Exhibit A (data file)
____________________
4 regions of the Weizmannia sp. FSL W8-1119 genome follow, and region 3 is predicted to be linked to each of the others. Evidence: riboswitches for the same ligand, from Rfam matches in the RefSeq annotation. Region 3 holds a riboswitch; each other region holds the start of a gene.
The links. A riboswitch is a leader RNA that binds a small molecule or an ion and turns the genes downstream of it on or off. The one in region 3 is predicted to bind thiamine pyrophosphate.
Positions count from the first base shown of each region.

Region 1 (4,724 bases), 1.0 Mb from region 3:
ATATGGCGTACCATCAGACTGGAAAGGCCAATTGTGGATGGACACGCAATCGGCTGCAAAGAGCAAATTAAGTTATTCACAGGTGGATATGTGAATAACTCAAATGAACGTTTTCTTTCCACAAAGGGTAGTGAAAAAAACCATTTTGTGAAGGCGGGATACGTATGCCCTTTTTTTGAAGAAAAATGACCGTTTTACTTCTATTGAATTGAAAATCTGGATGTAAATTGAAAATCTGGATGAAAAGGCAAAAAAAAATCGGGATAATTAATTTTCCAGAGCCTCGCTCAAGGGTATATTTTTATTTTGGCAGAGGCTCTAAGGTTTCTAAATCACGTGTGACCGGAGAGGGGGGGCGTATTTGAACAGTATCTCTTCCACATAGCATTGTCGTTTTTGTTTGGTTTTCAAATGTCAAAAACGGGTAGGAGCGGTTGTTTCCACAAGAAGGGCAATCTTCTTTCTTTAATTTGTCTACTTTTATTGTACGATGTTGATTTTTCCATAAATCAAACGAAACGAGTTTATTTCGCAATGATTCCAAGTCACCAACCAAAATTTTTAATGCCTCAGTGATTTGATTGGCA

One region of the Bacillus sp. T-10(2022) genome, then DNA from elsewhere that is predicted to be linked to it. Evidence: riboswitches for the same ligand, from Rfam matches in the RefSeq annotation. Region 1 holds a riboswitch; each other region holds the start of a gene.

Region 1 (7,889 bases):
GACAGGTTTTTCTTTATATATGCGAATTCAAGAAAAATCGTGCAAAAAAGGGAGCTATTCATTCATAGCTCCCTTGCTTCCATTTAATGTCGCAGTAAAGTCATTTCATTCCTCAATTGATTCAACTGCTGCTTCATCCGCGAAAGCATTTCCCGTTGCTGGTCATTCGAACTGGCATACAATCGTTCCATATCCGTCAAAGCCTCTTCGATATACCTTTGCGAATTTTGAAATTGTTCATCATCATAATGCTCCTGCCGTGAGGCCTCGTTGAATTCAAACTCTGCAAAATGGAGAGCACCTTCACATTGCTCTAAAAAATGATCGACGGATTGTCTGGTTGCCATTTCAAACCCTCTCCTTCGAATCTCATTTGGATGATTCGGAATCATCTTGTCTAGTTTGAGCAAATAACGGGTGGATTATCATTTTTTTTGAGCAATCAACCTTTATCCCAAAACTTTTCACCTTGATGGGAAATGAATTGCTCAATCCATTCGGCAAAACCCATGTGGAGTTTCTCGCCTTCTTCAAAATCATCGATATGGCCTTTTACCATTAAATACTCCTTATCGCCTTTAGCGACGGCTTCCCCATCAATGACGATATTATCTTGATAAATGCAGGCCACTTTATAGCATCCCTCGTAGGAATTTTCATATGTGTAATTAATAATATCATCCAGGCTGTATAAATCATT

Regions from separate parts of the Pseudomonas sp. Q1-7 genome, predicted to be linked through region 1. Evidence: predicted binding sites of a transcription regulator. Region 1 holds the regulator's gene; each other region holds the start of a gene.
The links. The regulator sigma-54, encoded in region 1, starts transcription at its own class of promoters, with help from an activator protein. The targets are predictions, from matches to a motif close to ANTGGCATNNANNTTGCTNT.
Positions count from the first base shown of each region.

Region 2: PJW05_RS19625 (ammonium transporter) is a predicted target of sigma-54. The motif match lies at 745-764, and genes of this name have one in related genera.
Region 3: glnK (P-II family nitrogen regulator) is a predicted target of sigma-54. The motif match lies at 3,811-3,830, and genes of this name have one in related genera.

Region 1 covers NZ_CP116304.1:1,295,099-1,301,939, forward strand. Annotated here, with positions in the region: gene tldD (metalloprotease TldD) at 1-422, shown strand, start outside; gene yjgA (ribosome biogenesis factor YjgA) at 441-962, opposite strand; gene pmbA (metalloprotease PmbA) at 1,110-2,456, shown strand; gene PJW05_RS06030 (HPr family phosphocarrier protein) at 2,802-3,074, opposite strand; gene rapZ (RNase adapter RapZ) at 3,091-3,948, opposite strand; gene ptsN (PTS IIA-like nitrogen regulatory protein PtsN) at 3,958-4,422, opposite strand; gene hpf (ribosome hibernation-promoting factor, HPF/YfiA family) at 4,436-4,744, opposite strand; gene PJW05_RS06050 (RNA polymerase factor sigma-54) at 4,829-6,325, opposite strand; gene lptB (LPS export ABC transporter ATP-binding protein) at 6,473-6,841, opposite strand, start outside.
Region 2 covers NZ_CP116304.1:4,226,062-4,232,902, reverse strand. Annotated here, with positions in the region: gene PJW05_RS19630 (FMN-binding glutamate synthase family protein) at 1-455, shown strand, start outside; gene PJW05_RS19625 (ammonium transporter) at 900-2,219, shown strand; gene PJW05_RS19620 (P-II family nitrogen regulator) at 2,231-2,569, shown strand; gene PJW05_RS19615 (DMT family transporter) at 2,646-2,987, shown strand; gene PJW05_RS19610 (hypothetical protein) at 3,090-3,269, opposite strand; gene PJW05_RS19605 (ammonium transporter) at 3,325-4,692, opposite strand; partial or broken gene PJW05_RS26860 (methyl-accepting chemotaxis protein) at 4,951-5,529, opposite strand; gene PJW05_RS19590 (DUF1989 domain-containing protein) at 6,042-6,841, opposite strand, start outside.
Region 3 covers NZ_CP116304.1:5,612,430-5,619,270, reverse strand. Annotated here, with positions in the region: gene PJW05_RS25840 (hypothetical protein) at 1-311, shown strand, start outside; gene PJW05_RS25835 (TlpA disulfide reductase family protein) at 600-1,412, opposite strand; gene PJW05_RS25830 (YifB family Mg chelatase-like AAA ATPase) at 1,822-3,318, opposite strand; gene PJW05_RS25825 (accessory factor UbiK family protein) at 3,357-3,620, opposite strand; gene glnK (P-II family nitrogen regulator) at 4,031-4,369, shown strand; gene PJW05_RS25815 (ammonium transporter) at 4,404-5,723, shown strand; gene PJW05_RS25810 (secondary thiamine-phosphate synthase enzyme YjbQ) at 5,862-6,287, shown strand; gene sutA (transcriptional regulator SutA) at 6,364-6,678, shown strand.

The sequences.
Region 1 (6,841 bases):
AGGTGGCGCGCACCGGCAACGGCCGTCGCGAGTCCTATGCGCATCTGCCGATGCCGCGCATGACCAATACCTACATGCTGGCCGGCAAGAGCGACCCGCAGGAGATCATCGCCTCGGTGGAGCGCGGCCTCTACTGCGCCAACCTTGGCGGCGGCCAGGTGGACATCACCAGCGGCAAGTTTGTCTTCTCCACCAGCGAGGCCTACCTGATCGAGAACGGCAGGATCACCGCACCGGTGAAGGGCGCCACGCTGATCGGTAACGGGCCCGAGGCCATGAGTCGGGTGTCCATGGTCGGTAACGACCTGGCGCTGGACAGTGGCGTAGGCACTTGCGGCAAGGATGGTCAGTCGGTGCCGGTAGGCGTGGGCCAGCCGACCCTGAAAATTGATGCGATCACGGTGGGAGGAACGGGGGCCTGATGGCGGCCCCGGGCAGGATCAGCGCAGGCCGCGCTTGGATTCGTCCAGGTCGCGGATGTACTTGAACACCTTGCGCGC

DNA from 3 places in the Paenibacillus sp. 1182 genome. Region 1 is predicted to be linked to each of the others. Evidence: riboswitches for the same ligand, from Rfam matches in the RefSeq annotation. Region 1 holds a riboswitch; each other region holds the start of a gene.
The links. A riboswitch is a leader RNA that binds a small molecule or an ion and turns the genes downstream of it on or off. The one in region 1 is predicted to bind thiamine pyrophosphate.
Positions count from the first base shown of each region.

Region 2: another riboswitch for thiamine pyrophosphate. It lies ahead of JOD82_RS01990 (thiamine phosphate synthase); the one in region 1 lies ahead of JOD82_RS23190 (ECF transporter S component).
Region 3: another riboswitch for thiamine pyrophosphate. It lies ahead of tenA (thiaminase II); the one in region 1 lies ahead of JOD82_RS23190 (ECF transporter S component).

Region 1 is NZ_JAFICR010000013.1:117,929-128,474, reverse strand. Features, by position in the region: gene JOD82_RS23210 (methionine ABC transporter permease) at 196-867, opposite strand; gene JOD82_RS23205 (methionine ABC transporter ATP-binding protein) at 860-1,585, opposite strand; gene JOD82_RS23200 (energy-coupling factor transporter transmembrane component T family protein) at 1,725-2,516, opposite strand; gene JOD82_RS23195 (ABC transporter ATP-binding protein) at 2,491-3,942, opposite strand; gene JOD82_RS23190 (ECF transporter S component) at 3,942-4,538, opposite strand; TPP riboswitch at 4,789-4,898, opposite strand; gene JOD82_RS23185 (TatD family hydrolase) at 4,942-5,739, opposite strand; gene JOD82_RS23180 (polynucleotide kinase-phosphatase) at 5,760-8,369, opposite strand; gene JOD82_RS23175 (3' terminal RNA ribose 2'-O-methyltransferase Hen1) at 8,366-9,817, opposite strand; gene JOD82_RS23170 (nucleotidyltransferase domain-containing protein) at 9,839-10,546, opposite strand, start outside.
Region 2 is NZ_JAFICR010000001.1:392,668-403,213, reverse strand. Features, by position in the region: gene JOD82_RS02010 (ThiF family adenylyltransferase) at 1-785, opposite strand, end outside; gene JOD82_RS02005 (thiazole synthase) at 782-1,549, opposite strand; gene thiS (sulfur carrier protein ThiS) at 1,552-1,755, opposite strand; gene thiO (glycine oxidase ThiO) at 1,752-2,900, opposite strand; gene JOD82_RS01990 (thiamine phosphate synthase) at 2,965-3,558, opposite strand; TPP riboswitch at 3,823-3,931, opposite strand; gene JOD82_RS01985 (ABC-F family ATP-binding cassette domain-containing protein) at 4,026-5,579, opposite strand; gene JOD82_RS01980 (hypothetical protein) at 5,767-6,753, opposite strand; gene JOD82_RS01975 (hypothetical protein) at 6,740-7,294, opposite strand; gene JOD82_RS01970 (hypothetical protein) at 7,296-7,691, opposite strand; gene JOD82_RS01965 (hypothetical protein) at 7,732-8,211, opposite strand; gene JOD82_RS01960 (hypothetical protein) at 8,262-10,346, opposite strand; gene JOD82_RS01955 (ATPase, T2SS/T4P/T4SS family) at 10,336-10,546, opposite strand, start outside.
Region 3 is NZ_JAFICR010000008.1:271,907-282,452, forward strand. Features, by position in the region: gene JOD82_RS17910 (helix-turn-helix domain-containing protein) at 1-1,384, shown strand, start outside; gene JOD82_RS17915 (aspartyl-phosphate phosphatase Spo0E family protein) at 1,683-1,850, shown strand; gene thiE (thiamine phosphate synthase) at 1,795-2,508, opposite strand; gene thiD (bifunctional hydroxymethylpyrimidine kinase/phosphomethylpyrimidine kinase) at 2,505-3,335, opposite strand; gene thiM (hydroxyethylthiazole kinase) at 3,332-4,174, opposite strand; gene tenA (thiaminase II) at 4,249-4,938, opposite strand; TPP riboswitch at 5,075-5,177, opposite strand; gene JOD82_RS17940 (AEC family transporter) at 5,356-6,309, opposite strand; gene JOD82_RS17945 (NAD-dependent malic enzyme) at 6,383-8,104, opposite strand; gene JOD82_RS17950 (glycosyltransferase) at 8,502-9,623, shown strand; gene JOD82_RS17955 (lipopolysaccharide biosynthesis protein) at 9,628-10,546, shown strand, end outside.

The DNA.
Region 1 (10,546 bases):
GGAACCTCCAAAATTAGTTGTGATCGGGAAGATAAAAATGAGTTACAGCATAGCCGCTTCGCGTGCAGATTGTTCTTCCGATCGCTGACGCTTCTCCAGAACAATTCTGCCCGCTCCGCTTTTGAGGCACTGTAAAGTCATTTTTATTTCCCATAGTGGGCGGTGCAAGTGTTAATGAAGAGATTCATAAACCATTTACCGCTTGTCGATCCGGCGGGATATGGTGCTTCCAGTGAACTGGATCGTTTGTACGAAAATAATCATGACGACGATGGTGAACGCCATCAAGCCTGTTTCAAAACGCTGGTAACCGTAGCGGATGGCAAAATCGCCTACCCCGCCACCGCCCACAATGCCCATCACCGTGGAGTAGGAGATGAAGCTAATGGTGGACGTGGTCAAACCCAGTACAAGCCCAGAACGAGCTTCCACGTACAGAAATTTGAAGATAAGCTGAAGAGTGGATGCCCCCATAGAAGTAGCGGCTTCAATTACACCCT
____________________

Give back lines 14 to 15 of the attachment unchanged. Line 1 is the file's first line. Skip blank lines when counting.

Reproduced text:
Region 1 covers NZ_CP116304.1:1,295,099-1,301,939, forward strand. Annotated here, with positions in the region: gene tldD (metalloprotease TldD) at 1-422, shown strand, start outside; gene yjgA (ribosome biogenesis factor YjgA) at 441-962, opposite strand; gene pmbA (metalloprotease PmbA) at 1,110-2,456, shown strand; gene PJW05_RS06030 (HPr family phosphocarrier protein) at 2,802-3,074, opposite strand; gene rapZ (RNase adapter RapZ) at 3,091-3,948, opposite strand; gene ptsN (PTS IIA-like nitrogen regulatory protein PtsN) at 3,958-4,422, opposite strand; gene hpf (ribosome hibernation-promoting factor, HPF/YfiA family) at 4,436-4,744, opposite strand; gene PJW05_RS06050 (RNA polymerase factor sigma-54) at 4,829-6,325, opposite strand; gene lptB (LPS export ABC transporter ATP-binding protein) at 6,473-6,841, opposite strand, start outside.
Region 2 covers NZ_CP116304.1:4,226,062-4,232,902, reverse strand. Annotated here, with positions in the region: gene PJW05_RS19630 (FMN-binding glutamate synthase family protein) at 1-455, shown strand, start outside; gene PJW05_RS19625 (ammonium transporter) at 900-2,219, shown strand; gene PJW05_RS19620 (P-II family nitrogen regulator) at 2,231-2,569, shown strand; gene PJW05_RS19615 (DMT family transporter) at 2,646-2,987, shown strand; gene PJW05_RS19610 (hypothetical protein) at 3,090-3,269, opposite strand; gene PJW05_RS19605 (ammonium transporter) at 3,325-4,692, opposite strand; partial or broken gene PJW05_RS26860 (methyl-accepting chemotaxis protein) at 4,951-5,529, opposite strand; gene PJW05_RS19590 (DUF1989 domain-containing protein) at 6,042-6,841, opposite strand, start outside.